There are an estimated 60-80 million people in the world who carry the beta thalassemia trait alone. This is a very rough estimate and the actual number of thalassemia major patients is unknown due to the prevalence of thalassemia in less developed countries in the Middle East and Asia where genetic screening resources are limited. Countries such as India, Pakistan and Iran are seeing a large increase of thalassemia patients due to lack of genetic counseling and screening. There is growing concern that thalassemia may become a very serious problem in the next 50 years, one that will burden the world's blood bank supplies and the health system in general. There are an estimated 1,000 people living with thalassemia major in the United States and an unknown number of carriers. Because of the prevalence of the disease in countries with little knowledge of thalassemia, access to proper treatment and diagnosis can be difficult.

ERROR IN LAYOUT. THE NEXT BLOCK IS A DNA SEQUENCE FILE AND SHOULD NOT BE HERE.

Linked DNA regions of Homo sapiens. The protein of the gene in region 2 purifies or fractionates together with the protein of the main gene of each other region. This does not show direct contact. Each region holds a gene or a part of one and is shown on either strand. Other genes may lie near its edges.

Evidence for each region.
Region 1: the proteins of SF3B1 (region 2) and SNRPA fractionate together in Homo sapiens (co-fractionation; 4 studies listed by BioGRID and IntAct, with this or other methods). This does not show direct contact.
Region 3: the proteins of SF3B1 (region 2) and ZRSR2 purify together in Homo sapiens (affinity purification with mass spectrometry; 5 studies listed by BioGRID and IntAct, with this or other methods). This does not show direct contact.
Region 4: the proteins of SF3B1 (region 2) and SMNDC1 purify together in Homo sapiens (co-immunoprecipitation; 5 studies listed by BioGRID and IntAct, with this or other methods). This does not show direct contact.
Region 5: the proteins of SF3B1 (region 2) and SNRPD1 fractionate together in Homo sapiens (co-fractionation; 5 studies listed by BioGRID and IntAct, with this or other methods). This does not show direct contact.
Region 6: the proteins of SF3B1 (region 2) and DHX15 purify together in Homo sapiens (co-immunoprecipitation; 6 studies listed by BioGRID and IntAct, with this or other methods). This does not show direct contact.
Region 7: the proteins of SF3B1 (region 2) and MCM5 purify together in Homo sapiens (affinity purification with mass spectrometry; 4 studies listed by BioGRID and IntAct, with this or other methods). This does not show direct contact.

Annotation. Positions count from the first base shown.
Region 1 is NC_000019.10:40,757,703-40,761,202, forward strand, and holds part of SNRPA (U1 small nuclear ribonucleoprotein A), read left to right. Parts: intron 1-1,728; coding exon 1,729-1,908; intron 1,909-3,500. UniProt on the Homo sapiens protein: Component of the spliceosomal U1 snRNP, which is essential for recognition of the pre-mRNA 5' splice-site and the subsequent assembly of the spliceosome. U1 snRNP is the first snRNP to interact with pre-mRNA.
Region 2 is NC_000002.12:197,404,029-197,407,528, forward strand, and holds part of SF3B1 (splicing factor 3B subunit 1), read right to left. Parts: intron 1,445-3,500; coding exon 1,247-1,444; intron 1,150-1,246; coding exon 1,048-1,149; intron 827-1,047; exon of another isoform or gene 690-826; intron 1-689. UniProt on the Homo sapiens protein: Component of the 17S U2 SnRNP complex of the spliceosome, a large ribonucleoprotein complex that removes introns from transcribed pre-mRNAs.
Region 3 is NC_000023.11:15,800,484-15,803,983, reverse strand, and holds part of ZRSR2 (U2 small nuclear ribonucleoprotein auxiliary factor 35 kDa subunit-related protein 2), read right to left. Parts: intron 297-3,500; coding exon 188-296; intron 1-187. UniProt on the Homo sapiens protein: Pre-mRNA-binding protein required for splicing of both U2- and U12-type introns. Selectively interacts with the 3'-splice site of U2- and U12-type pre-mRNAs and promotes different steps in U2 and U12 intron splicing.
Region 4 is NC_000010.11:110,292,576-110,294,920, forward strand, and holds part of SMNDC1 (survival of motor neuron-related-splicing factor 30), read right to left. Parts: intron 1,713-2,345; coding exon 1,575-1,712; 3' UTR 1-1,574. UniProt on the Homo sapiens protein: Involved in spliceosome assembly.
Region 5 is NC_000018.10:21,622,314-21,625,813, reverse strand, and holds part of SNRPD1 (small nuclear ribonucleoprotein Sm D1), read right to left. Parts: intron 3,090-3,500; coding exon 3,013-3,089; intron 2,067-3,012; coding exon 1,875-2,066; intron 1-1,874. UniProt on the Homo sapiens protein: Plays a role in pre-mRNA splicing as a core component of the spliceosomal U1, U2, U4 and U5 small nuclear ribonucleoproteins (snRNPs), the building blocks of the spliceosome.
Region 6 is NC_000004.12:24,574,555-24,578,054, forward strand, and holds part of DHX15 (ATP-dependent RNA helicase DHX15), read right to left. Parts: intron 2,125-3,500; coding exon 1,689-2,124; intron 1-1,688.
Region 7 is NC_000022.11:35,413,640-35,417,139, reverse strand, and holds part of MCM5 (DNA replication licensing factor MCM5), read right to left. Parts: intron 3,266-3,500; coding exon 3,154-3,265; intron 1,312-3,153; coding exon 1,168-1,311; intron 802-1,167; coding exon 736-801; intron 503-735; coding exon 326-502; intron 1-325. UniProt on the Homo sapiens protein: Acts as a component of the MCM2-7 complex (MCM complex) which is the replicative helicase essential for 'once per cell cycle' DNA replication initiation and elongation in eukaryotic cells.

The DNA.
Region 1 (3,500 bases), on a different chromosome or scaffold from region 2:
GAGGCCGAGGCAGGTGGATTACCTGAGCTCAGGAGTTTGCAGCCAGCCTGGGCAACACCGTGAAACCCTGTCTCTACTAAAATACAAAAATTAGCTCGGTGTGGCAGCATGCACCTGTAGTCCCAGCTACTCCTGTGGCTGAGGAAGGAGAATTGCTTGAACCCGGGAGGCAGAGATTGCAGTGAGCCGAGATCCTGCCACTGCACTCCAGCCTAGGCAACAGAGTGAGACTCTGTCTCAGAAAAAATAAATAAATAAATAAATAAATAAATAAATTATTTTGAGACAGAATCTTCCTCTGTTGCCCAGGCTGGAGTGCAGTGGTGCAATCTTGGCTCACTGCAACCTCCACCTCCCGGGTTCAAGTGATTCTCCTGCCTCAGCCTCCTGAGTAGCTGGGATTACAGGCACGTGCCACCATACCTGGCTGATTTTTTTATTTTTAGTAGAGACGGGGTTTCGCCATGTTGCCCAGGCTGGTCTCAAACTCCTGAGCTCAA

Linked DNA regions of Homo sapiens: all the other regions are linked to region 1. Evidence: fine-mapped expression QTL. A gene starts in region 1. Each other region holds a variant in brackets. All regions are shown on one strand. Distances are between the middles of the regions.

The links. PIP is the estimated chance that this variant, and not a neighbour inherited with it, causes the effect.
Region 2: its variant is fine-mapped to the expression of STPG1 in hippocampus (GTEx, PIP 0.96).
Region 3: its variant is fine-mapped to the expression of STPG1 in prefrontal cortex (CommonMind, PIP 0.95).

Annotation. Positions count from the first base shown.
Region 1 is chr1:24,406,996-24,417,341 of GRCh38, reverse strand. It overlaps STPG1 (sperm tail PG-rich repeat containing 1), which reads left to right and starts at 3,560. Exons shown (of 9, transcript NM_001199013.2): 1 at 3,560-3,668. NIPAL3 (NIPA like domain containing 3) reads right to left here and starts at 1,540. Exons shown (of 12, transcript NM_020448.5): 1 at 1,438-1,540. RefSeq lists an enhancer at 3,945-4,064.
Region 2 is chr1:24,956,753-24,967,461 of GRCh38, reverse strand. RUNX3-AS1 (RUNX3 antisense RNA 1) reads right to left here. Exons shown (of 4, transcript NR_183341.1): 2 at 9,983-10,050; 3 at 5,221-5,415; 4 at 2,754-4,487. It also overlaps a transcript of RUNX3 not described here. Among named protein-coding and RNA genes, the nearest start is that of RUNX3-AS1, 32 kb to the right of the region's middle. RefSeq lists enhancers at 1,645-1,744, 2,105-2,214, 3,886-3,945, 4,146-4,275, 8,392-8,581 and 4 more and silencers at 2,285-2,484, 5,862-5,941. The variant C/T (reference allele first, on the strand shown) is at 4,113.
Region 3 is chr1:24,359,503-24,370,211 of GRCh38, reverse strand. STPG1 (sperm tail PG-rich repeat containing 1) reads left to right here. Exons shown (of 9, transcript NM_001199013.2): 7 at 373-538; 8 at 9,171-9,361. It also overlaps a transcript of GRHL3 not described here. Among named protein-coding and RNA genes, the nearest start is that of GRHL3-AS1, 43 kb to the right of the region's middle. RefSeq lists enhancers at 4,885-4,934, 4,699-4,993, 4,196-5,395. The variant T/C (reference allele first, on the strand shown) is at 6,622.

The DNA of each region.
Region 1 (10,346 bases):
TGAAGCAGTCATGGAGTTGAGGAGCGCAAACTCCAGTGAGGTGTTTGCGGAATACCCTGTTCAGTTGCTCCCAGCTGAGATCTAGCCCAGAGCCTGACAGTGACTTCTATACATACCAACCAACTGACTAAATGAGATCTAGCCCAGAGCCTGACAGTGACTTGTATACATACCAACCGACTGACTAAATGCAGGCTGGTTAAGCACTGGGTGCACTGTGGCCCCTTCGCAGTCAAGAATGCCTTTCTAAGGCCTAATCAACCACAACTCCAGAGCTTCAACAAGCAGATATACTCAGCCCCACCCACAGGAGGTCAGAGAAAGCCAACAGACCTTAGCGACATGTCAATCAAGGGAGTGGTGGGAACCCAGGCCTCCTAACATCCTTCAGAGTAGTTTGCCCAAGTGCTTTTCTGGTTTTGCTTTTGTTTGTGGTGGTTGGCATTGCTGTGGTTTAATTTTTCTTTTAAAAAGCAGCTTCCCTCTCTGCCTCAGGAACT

As with other genetically acquired disorders, genetic counseling is recommended.

Treatment

Patients with thalassemia minor usually do not require any specific treatment. Treatment for patients with thalassemia major includes chronic blood transfusion therapy, iron chelation, splenectomy, and allogeneic hematopoietic transplantation.

Medication

Medical therapy for beta thalassemia primarily involves iron chelation. Deferoxamine is the intravenously administered chelation agent currently approved for use in the United States. Deferasirox (Exjade) is an oral iron chelation drug also approved in the US in 2005.

The antioxidant indicaxanthin, found in beets, in a spectrophotometric study showed that indicaxanthin can reduce perferryl-Hb generated in solution from met-Hb and hydrogen peroxide, more effectively than either Trolox or Vitamin C. Collectively, results demonstrate that indicaxanthin can be incorporated into the redox machinery of β-thalassemic RBC and defend the cell from oxidation, possibly interfering with perferryl-Hb, a reactive intermediate in the hydroperoxide-dependent Hb degradation.[7]